Mr Joseph interview


I asked Mr Joseph about his new ‘Floating Island’ ep on V Recordings and his approach when creating it…

J: I’ve found myself digging deeper and deeper for musical influences. I think this EP is the deepest I’ve dug. I found myself listening to more diverse styles of music and watching movies from all over the world.

DB: There’s so many songs about optimism, romance and is very uplifting. Is this your intention?

J: I’m really into my soul, funk and hip-hop. These genres always have some kind of romantic overtone to them. That overtone just rubs off in my music. I want my music to inspire thoughts of happiness and good times so yeah. I just went with the flow.

DB: The title is great, it reminds of animated Japanese films and old prog rock all at once.

J: Once the EP was done Bryan G asked me what do you want to call it? I said to name it one of the songs on the EP. We laughed for a bit as we felt all the songs titles were very soppy and girly. Then I said let’s name it ‘Floating Island’.

BAM! Title chosen.

DB: Who is Kate, the vocalist?

J: I met Kate through my good friend Richard aka MC Cliche. We did a night at Ministry Of Sound and she come along. We got talking and became good friends. At this point I wasn’t even producing yet.

Anyway when I started producing Richard mentioned she could sing so I drop her a call and mentioned I was working on a track that I think would sound lovely with vocals on it.

It feels like a great partnership.

DB: Could you name a track on the ep and talk about it, how it came together?

J: ‘Get Loose’. This was one of the quickest tracks I’ve ever made. I started it in the morning with just a loop, just as I was about to walk out the door. I like to listen to samples I’ve collected while I’m getting ready for work. Then just as I was about to leave this jazz song came on and I was like ‘wtf!’, just powered up Cerebro and loaded it in and started cutting it up. I had a groove going in like 5 mins. Went off to work and came back and finished it.

Some tunes happen like that. Some take ages before you find your groove in it. I’ve spent a entire weekend on a track and binned it. Other times I’ve made a track in like 2 hours.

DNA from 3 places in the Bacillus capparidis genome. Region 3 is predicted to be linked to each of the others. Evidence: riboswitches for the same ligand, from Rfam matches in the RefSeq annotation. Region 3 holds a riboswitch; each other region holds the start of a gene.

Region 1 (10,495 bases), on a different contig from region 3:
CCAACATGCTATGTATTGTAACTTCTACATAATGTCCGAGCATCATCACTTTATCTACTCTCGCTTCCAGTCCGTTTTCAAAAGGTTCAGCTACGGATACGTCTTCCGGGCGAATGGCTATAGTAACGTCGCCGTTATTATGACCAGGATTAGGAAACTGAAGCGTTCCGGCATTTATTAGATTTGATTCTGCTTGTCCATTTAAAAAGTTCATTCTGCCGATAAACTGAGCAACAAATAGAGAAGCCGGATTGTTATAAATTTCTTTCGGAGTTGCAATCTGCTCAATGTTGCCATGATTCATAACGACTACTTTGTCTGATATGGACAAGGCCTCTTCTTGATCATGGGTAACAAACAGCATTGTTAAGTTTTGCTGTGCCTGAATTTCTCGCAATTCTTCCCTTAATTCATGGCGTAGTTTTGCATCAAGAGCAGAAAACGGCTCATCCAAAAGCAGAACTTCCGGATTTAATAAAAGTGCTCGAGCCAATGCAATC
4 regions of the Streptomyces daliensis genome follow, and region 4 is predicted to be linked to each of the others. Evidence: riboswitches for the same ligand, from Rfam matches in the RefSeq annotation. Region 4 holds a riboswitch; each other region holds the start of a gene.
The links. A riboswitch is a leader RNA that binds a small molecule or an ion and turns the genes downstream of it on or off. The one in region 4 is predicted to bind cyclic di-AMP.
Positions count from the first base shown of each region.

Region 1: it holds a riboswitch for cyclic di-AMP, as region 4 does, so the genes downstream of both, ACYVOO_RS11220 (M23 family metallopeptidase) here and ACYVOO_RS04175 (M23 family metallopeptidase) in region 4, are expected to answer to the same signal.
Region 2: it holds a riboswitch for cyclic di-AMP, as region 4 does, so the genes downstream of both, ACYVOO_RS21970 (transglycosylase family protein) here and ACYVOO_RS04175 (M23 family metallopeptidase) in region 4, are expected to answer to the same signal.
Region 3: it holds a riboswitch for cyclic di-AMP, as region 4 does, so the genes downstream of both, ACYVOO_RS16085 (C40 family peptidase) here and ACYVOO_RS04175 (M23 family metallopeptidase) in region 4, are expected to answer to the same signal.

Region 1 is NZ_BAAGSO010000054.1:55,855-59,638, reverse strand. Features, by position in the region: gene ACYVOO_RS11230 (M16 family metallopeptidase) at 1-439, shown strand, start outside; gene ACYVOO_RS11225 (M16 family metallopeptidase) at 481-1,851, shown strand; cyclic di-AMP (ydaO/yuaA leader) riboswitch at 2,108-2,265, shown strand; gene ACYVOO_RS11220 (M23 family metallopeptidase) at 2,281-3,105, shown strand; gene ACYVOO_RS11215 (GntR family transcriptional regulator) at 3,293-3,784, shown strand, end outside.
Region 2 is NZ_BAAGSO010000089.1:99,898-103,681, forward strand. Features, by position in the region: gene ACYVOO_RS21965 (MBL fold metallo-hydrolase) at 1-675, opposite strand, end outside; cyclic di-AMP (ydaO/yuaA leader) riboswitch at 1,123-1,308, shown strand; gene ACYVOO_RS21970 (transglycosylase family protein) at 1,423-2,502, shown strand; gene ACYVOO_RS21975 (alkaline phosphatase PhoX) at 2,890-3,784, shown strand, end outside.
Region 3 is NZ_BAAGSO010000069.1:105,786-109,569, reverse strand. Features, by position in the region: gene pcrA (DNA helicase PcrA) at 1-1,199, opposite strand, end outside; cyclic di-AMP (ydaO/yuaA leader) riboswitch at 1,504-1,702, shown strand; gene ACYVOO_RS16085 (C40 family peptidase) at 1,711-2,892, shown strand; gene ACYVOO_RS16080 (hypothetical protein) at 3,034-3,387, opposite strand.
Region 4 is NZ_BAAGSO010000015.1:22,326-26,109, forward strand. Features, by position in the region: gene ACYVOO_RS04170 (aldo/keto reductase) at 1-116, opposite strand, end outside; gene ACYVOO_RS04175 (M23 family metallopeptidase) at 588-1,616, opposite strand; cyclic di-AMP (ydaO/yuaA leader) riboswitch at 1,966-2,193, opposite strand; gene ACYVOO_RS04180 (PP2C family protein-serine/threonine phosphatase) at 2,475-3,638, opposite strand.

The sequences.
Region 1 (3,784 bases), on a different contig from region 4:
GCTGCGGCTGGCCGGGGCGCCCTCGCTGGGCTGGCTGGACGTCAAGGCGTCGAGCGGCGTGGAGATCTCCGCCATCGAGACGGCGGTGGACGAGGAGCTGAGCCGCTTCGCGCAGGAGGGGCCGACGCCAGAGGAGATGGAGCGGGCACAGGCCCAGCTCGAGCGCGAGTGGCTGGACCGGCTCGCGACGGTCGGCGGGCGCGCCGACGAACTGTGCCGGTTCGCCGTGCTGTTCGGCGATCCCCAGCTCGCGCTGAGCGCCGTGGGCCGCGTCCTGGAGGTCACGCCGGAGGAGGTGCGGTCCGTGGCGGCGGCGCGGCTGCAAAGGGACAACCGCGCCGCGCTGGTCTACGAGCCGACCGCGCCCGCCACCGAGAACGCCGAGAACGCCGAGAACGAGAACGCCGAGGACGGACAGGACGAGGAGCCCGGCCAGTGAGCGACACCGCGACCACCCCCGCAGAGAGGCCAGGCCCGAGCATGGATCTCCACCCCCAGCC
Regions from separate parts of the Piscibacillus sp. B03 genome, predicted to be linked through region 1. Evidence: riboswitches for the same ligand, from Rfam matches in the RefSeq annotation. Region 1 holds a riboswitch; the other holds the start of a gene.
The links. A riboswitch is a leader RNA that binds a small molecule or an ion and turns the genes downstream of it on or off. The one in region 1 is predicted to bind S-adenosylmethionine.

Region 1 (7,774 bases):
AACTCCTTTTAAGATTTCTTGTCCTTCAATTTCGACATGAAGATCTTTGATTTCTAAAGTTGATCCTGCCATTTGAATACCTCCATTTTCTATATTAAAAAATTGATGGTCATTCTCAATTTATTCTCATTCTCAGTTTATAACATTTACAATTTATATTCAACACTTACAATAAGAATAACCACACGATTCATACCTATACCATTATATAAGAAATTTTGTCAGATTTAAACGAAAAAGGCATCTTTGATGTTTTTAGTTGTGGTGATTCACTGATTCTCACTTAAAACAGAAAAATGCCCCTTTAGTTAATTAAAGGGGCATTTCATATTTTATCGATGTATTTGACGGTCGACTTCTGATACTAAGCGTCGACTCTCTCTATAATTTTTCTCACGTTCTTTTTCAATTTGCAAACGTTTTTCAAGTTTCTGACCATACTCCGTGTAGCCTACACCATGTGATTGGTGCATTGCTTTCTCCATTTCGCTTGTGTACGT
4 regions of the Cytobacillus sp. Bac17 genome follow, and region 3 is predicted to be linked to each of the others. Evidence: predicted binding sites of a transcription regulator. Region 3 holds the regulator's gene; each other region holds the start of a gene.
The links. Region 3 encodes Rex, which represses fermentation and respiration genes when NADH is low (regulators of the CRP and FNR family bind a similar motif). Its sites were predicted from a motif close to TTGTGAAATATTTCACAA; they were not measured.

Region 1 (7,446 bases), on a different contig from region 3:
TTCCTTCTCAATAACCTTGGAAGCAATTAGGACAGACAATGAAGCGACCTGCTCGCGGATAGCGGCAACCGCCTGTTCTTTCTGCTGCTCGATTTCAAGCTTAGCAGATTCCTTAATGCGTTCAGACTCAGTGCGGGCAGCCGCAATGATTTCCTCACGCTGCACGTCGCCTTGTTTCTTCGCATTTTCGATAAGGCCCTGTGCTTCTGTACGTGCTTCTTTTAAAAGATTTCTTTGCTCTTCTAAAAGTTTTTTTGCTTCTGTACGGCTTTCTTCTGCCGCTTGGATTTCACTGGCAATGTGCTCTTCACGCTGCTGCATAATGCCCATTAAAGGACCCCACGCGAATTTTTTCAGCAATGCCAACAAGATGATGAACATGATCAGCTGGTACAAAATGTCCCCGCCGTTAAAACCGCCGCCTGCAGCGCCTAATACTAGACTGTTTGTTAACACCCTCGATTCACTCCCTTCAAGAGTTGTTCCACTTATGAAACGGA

DB: The overall sound is classic liquid funk. Would you agree?

J: Yeah but I wouldn’t call any liquid funk classic. Classic means that nobody makes music like that anymore, like 90s hip-hop compared to todays hip-hop. Producers like me love the classic R&B, soul, funk sounds of the 60s 70s 80s and 90s. Grew up listening to it you know, so anything I do will reflect that. Liquid funk from the 90s sounds just as good as stuff out this year. That’s what I love about liquid D&B: it doesn’t age because it’s based on classic music anyway.

DB: Is this the style you love most of all then?

J: Mainly yeah, but I make darker rolling bits once in a while…

I get inspired by so many different sounds, I wouldn’t even say just by music. My main inspiration comes from just listening to everything.

Check this out…

SO dope! I might just record that and see what crazy shit I can come up with.

D: Do you travel a lot in your work?

J: Yeah man it’s f**ing awesome travelling. I’ve met so many lovely people and been to places I never thought I’d ever go. Like Bosina! That was a sick gig. Got pure jokes on the drive back to Croatia when the promoters got a flat tyre and didn’t have a spare. Stuck in the middle of some forest. Also Helsinki. I go every year. It feels like my 2nd home. May have to move there their scene is growing. Munich. Estonia was sick man too: 800 people to see little old me! I couldn’t believe it. They love Liquid Funk out there.

I’m just happy to play when I get asked. I get more time in the studio!

V Recordings

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